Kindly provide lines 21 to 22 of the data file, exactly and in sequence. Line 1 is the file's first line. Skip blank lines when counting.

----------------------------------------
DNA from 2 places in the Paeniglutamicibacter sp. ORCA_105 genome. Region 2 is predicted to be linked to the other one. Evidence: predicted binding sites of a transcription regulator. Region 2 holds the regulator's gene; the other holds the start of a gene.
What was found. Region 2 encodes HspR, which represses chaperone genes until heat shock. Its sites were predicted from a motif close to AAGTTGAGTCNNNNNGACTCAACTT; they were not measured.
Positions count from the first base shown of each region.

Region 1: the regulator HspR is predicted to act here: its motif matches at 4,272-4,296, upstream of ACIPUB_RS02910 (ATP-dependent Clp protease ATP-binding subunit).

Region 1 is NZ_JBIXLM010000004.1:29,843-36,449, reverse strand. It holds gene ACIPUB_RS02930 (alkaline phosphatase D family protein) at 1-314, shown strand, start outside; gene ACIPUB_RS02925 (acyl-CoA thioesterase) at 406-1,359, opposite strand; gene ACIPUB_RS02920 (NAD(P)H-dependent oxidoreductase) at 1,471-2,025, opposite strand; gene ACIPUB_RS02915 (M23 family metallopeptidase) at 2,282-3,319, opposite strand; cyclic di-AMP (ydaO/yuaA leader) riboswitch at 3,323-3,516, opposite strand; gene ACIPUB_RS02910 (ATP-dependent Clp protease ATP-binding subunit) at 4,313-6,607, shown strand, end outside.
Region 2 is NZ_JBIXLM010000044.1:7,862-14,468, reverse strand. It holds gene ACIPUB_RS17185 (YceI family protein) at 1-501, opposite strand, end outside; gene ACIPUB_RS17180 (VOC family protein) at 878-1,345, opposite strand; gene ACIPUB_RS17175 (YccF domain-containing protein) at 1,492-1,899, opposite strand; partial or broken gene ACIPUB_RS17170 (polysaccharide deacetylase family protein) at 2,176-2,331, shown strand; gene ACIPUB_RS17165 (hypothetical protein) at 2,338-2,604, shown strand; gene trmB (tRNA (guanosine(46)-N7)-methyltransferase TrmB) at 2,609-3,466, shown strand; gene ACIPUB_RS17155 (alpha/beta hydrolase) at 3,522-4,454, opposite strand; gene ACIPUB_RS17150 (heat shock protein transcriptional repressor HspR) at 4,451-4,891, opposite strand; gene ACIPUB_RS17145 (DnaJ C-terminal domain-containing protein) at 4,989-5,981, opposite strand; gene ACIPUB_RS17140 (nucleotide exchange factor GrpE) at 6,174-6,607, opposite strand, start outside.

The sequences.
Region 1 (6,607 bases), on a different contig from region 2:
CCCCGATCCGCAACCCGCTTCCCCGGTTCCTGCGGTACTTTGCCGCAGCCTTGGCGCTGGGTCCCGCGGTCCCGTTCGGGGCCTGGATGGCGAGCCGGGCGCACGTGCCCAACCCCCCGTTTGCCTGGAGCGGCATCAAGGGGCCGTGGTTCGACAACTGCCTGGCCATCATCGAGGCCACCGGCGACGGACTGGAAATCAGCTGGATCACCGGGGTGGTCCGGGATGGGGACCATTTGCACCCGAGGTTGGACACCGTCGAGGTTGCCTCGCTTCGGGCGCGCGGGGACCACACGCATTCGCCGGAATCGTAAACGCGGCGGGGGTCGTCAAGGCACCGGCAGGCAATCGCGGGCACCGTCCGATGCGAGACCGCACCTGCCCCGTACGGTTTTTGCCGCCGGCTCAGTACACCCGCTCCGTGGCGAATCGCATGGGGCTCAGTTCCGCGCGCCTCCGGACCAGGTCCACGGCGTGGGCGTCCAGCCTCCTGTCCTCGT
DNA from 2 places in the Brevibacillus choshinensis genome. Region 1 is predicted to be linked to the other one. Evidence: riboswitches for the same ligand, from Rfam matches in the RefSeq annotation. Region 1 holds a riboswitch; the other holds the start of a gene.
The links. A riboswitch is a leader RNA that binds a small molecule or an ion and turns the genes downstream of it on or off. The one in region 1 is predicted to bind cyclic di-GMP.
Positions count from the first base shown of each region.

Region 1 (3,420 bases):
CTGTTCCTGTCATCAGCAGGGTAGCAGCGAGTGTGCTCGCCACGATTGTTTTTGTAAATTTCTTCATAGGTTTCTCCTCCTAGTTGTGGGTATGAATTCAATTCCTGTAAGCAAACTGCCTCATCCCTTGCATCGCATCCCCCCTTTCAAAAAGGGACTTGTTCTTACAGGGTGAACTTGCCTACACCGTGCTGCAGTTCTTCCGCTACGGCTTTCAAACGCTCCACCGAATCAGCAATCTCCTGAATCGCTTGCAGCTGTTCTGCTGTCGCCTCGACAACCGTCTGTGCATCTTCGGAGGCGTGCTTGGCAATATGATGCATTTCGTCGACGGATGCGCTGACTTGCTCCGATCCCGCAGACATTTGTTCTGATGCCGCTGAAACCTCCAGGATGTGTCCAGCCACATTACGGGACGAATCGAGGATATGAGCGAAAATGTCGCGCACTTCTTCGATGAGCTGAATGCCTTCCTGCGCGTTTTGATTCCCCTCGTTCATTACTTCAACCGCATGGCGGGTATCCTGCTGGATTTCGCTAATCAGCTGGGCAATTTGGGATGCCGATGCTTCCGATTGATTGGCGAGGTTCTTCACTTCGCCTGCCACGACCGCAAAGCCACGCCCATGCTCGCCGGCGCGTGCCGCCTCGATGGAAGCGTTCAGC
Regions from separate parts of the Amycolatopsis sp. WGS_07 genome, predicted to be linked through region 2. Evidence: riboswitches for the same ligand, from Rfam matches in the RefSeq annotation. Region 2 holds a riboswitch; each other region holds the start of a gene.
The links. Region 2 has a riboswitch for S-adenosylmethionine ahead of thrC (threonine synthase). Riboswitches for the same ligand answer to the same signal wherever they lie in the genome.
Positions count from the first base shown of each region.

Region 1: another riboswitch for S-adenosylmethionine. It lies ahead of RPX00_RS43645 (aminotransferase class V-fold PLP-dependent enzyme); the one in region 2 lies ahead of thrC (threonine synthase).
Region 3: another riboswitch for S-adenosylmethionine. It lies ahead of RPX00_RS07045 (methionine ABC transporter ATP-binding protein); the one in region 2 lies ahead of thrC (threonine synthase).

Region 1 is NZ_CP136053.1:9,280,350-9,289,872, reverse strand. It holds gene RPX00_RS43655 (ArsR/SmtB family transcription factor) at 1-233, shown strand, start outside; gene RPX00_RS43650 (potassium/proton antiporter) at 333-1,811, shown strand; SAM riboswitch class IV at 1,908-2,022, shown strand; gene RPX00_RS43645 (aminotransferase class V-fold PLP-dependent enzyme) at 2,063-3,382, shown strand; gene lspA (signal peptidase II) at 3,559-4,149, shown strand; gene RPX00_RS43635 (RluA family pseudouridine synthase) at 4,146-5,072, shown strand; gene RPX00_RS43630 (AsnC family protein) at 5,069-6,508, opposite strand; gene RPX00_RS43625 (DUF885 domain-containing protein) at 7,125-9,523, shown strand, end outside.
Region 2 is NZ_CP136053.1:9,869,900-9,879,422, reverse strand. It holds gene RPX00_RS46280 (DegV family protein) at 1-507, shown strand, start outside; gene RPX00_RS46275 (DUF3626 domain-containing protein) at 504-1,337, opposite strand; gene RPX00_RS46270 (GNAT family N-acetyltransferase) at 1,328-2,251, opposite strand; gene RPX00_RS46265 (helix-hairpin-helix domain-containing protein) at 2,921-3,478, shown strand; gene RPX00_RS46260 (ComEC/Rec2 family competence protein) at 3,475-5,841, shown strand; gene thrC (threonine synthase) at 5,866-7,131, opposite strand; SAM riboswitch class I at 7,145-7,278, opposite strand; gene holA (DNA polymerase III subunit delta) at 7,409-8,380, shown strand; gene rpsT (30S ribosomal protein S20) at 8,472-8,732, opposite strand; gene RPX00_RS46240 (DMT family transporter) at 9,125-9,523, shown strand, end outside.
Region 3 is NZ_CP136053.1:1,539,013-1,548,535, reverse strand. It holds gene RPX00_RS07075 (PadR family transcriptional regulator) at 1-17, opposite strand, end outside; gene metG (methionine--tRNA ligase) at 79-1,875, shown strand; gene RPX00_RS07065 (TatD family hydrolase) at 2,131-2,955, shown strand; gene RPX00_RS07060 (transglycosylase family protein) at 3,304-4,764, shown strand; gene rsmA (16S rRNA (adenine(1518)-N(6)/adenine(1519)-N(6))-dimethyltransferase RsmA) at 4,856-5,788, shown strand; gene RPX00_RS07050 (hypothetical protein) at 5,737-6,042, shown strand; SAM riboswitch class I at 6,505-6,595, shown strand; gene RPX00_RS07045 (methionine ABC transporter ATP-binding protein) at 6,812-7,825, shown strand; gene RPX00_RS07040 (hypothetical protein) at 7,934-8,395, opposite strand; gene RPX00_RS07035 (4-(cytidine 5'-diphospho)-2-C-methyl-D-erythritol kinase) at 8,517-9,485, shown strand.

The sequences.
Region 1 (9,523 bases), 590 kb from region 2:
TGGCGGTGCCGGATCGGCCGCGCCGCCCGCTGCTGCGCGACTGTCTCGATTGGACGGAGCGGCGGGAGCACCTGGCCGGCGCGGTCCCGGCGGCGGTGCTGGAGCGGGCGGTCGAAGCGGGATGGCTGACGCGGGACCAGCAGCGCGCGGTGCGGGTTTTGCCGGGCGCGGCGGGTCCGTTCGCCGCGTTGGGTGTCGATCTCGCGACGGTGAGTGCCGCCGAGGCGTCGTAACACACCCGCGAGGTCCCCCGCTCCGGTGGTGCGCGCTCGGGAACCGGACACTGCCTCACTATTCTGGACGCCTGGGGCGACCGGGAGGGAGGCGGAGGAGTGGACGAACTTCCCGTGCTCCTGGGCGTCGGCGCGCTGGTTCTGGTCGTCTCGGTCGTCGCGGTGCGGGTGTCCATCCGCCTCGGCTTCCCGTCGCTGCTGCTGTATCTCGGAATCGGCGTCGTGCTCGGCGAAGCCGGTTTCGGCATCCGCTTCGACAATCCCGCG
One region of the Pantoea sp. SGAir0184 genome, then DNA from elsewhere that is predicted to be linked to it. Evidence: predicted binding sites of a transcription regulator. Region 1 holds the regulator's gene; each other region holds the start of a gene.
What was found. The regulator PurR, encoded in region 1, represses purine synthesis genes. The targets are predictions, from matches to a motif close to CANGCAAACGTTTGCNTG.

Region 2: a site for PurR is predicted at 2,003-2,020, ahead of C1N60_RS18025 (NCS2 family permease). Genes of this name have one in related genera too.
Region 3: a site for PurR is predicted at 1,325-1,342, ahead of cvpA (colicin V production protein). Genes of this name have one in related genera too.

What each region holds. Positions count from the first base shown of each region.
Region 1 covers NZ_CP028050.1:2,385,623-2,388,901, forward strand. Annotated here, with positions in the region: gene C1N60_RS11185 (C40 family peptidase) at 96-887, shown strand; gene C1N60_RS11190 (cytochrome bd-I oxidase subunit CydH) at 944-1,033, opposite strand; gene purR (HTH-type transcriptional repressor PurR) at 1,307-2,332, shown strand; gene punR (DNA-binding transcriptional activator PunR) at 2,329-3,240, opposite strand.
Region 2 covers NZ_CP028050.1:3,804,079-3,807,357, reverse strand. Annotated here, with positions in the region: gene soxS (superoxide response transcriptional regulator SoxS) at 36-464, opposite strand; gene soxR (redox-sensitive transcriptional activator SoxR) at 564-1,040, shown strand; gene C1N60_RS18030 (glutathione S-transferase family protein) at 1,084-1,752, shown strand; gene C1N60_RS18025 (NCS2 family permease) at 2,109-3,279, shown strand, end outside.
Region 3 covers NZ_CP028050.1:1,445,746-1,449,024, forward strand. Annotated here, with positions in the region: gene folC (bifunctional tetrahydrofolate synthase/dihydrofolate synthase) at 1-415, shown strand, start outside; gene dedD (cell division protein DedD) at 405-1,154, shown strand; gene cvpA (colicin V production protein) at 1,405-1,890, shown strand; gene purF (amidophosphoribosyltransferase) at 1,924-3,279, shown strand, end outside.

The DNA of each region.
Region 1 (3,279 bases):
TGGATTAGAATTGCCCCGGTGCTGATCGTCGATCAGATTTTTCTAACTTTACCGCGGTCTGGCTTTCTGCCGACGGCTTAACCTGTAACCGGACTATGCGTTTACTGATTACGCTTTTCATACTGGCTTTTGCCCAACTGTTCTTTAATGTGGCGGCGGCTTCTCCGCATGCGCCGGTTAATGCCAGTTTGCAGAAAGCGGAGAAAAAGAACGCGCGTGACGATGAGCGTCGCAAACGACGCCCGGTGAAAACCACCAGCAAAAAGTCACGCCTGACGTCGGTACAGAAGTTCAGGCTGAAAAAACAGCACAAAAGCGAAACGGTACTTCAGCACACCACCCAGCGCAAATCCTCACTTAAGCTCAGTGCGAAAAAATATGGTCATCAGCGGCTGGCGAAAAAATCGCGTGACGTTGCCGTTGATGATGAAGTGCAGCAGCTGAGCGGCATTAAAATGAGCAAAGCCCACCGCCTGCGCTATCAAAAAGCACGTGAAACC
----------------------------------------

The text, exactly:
Region 2 is NZ_CP136053.1:9,869,900-9,879,422, reverse strand. It holds gene RPX00_RS46280 (DegV family protein) at 1-507, shown strand, start outside; gene RPX00_RS46275 (DUF3626 domain-containing protein) at 504-1,337, opposite strand; gene RPX00_RS46270 (GNAT family N-acetyltransferase) at 1,328-2,251, opposite strand; gene RPX00_RS46265 (helix-hairpin-helix domain-containing protein) at 2,921-3,478, shown strand; gene RPX00_RS46260 (ComEC/Rec2 family competence protein) at 3,475-5,841, shown strand; gene thrC (threonine synthase) at 5,866-7,131, opposite strand; SAM riboswitch class I at 7,145-7,278, opposite strand; gene holA (DNA polymerase III subunit delta) at 7,409-8,380, shown strand; gene rpsT (30S ribosomal protein S20) at 8,472-8,732, opposite strand; gene RPX00_RS46240 (DMT family transporter) at 9,125-9,523, shown strand, end outside.
Region 3 is NZ_CP136053.1:1,539,013-1,548,535, reverse strand. It holds gene RPX00_RS07075 (PadR family transcriptional regulator) at 1-17, opposite strand, end outside; gene metG (methionine--tRNA ligase) at 79-1,875, shown strand; gene RPX00_RS07065 (TatD family hydrolase) at 2,131-2,955, shown strand; gene RPX00_RS07060 (transglycosylase family protein) at 3,304-4,764, shown strand; gene rsmA (16S rRNA (adenine(1518)-N(6)/adenine(1519)-N(6))-dimethyltransferase RsmA) at 4,856-5,788, shown strand; gene RPX00_RS07050 (hypothetical protein) at 5,737-6,042, shown strand; SAM riboswitch class I at 6,505-6,595, shown strand; gene RPX00_RS07045 (methionine ABC transporter ATP-binding protein) at 6,812-7,825, shown strand; gene RPX00_RS07040 (hypothetical protein) at 7,934-8,395, opposite strand; gene RPX00_RS07035 (4-(cytidine 5'-diphospho)-2-C-methyl-D-erythritol kinase) at 8,517-9,485, shown strand.